I think Romney "won" because he did not lose and his presence caused Pawlenty to back down. TPaw was intimidated by Romney being right there and wouldn't even defend his own word, "Obamneycare."

beamish said...

It bothered me that Pawlenty didn't put Romney on defense and keep him there, but the feed of rope is there.

In the bigger picture, strikingly absent from the last two years is Romney making the case that Obamacare isn't Obomneycare. He's let Obama call his plan "based on Romney's plan in Massachussetts" for two years without grievance or rebuttal, and we all know the reason for that. Romney's no better prepared to debate Obama on health care than Robert Gibbs is.

Z said...

Dave...you said "Z... you said Canada's media is honest... and pro-American... isn't that inherently evidence of bias and a lack of honesty?"

How? Did you think I meant every Canadian article is pro American? :-) no...at least SOME ARE. Even Britain's Telegraph and Guardian are more honest than our press is. They covered the Obama visit there with much more open a mind than ours sycophants did.

Really? You think ONE MINUTE is ample time for questions about our economy, illegal immigration, etc.? I was wondering how many debates have ever limited them that much? I'd like to know that. They had points they wanted to make and could barely get them in, especially with John King saying "But...but..........uh...but.." from the second they hit the minute mark ; that was very distracting.

As for Pawlenty, that really did disappoint me; some are saying he's got a nice streak that wouldn't allow him to criticize Romney's health care plan with him there but he didn't have to get ugly, he could have just told the things he disagreed with about it.

Beamish, I thought Romney well represented himself on that. He admitted there are problems with the Mass. plan and added "if he patterned it after Mass., why didn't Obama come to me and ask what we did wrong?"
slam dunk

beamish said...

Beamish, I thought Romney well represented himself on that. He admitted there are problems with the Mass. plan and added "if he patterned it after Mass., why didn't Obama come to me and ask what we did wrong?"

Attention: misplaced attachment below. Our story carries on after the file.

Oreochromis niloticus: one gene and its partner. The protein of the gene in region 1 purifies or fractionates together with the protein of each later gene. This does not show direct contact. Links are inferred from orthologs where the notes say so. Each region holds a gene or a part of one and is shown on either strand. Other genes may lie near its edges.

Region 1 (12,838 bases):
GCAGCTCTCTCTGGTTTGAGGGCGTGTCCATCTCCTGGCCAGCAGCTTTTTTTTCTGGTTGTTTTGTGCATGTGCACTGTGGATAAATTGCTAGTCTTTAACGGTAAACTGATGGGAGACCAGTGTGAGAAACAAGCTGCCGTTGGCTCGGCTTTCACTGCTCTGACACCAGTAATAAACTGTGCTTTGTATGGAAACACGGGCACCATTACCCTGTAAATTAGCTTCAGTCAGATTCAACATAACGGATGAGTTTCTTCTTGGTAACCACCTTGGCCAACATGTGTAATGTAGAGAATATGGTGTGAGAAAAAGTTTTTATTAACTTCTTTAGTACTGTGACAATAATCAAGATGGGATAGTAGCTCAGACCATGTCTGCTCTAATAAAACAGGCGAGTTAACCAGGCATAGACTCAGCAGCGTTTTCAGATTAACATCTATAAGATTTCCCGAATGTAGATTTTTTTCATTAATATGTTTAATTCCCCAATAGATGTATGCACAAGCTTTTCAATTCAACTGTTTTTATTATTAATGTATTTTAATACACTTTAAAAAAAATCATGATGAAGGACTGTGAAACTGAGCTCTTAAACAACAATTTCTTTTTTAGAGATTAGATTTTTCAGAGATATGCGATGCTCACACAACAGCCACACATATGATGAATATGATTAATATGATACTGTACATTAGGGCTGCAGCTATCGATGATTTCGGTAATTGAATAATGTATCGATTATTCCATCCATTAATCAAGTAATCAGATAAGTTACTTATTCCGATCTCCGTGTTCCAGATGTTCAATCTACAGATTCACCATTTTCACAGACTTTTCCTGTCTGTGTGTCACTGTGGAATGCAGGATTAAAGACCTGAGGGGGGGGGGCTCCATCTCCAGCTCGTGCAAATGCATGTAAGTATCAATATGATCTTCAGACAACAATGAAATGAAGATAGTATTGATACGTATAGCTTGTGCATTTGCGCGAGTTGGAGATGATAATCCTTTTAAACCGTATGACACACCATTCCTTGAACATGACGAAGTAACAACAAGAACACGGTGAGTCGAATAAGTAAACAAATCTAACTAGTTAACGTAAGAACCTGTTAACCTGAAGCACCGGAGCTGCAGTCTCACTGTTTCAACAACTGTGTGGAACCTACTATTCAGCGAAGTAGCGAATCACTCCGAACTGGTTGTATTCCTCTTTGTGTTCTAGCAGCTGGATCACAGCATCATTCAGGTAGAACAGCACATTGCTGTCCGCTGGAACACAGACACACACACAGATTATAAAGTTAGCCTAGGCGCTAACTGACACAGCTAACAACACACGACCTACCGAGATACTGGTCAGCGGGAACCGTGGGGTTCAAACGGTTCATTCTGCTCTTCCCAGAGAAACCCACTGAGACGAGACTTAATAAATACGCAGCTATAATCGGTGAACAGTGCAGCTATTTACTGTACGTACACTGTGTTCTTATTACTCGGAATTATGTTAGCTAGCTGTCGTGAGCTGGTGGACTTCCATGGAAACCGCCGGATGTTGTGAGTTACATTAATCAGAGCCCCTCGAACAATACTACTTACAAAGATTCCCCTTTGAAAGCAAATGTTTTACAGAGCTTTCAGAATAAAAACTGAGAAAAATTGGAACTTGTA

slam dunk


Why didn't Romney come to Obama, or the American people, and fight Obamacare while it was in the oven?

This answer was a cutesy joke, but ultimately as non-serious as Newt's suggestion to turn half of the DHS pencil pushers into Border Patrol agents.

There are no slam dunks in baseball. He needed to hit a home run. Kill this liability immediately. He didn't.

This will come back to kill Romney's candidacy when he's asked to explain the specific differences between his Massachussetts fiasco and Obamacare and he won't be able to offer anything but semantics.

It doesn't help that before Obamacare passed, people were pointing to Romney's folly in Massachussetts as an example of why Obamacare is a bad idea.

It also doesn't help that during all the fights and debates and protests over how Obamacare was jammed down America's throats through 2009 and 2010, Romney was AWOL. Silent. No where, at all.

From where I'm sitting, Romney hasn't put any criticism of his weathervane positions and hypocrisy to rest. He's going to bleed for it. Especially when he gets into states that are bigger than counties.

Z said...

you give the average American voter a LOT more credit than deserved.

Dave Miller said...

Beamish, really? Stop confusing the Tea party with conservatism?

How? Not one single conservative leader in American politics has made that distinction. I'd go even further and say you are the only person I even remotely kow who separates the two.

Until political leaders come out and say that the Tea Party does not speak for conservatives, or represent conservatism, I believe it is fair to equate the two.

The GOP was pretty big on guilt by association in the last election vis a vis the whole Bill Ayers and Jeremiah Wright issues, even though candidate Obama did denounce them both.

Barring any sort of public declaration telling us to "stop confusing the Tea Party with conservatism," what are we to think?

beamish said...

Beamish, really? Stop confusing the Tea party with conservatism?

To put it nicely, yes.

How? Not one single conservative leader in American politics has made that distinction. I'd go even further and say you are the only person I even remotely kow who separates the two.